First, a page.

June 10, 2009


Regarding Obama (Dr. Aaidh al-Qarni, 6/10/09, Asharq Alawasat)

The Arab poet says do not stubbornly oppose the one that can do what he says. Barack Obama delivered a beautiful speech full of intelligence, tact, and courtesy unlike his predecessor Bush whose speeches were full of arrogance, haughtiness, recklessness, and highhandedness. Barack Obama gave a just testimony before the world that no other US President has uttered. He referred to the greatness of Islam and cited the Koran several times. He returned the greetings of our prophet and of Moses and Isa [Jesus Christ), may God's peace be upon them. He testified that we made the greatest contributions to the sciences and the arts like medicine, algebra, and engineering and that we forged a great Muslim civilization in the service of mankind. He testified that he is not in a state of war with Islam but in a state of partnership. He asserted that the Muslims are part of America and urged us to forget the past. He asked us to engage in dialogue and to be tolerant and to open a new page. He said that we should not be the prisoners of the past. What great intellect is this, what logic, and what speech! I contrasted it with the speeches of the revolutionary and oppressive Arab regimes that have brought our lands nothing but devastation, wars, and defeats and in which their revolutionaries start their speeches with in the name of the people instead of in the name of God, we will throw Israel in the sea, fie on the despicable who will be expelled [phrase often used by Saddam Hussein], and along list of swearwords, curses, screams, and hallucination that are uttered only by drunkards or fools. Barack Obama chose his words carefully. He did not offend our sensibilities. During his trip and his speech, he acted like the most senior official in the world. He began with Riyadh, the capital of the cradle of Islam, and continued to Cairo, the meeting place of civilizations and the mother of Arab culture. He offered his hand to the Muslim world and he supported the call to interfaith dialogue of the custodian of the two holy shrines.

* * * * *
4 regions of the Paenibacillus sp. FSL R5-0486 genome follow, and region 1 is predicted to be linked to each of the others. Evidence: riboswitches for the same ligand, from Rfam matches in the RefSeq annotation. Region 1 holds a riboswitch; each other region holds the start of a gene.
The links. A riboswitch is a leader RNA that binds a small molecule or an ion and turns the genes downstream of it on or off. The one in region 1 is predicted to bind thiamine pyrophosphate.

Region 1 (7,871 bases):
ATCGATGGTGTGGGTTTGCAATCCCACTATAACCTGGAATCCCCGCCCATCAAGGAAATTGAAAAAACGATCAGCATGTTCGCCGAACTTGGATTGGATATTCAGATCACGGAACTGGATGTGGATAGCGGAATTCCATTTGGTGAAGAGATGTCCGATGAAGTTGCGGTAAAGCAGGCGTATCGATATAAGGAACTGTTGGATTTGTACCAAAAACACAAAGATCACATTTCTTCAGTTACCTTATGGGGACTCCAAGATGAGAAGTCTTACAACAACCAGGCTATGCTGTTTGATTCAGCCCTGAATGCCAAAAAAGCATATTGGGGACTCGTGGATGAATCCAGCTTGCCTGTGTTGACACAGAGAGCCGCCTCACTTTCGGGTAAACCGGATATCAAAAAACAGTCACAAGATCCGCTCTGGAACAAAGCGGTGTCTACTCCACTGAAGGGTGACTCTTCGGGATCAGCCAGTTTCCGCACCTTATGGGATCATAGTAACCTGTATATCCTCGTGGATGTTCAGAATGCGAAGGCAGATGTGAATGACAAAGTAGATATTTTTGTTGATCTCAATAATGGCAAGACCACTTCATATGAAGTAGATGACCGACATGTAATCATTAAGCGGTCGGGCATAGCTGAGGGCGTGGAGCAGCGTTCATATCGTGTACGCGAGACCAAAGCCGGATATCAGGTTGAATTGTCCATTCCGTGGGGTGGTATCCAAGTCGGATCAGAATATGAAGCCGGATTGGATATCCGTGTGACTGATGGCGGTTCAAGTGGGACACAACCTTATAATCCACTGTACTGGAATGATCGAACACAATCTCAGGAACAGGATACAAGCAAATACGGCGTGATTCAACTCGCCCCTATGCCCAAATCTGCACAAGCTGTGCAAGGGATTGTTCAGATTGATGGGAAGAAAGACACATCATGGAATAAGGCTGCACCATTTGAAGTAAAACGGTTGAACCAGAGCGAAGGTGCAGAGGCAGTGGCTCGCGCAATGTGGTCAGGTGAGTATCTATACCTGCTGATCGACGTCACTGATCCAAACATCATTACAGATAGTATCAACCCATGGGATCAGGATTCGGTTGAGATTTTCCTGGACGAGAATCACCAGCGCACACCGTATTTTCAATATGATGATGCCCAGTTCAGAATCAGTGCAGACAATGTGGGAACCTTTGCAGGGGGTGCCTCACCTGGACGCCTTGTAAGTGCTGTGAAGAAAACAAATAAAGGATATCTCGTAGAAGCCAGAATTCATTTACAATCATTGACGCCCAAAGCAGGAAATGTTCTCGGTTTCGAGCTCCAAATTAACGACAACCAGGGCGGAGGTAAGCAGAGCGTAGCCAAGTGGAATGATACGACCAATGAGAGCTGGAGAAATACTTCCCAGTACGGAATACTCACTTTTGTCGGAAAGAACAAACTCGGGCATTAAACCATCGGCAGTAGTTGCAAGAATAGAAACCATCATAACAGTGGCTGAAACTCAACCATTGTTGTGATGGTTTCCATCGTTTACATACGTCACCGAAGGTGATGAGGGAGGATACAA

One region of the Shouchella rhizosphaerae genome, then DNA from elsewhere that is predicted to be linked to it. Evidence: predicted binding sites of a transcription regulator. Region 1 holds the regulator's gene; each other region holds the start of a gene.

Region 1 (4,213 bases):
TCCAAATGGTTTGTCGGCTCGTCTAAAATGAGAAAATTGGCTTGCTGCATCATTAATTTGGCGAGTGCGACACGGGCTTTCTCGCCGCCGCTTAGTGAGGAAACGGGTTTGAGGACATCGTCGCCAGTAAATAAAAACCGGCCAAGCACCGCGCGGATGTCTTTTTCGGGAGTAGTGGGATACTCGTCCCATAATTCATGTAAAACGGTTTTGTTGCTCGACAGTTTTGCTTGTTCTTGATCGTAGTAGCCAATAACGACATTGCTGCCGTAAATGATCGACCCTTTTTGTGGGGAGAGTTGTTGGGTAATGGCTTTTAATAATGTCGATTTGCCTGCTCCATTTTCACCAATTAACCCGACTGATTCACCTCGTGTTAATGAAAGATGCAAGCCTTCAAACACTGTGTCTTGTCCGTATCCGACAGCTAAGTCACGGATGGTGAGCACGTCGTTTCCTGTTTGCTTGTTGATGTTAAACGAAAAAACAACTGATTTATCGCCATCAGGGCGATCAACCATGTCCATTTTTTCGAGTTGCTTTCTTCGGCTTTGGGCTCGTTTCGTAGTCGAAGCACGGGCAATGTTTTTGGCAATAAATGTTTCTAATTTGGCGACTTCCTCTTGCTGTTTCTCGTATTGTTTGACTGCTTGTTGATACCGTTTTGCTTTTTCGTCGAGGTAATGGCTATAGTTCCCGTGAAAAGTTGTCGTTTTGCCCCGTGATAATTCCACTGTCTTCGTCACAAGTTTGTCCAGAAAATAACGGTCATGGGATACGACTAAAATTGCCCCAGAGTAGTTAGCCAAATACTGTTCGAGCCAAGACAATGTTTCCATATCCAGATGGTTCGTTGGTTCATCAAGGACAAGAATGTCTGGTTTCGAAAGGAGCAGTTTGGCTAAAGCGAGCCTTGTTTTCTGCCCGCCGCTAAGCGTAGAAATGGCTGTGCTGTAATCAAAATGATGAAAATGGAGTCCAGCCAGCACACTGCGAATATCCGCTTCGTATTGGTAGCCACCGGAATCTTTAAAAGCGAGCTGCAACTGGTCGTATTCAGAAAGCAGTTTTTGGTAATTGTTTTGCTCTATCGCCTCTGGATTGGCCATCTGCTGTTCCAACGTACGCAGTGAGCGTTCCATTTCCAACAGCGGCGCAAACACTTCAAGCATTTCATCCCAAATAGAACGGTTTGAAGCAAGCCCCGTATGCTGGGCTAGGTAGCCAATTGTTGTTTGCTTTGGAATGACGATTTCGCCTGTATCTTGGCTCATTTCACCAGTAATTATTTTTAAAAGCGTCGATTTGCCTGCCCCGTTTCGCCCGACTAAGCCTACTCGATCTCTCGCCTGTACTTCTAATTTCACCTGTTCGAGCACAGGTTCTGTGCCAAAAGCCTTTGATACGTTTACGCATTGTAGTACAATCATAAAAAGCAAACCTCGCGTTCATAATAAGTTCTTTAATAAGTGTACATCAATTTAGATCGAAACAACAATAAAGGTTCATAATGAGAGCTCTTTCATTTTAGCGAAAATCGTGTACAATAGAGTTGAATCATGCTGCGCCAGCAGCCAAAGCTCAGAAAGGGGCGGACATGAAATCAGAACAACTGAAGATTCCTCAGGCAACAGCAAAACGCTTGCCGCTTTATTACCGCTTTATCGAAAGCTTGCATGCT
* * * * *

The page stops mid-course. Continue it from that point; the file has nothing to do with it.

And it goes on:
What is the most proper way for us to behave in such a situation? Our wise elders, decision-makers, opinion shapers, and writers and columnists should answer him with a speech that is rational, sensible, sound, and full of wisdom, softness, and mildness. They should thank him and encouragehim to carry out what he promised and they should march with him step by step.

Posted by Orrin Judd at June 10, 2009 11:10 AM
blog comments powered by Disqus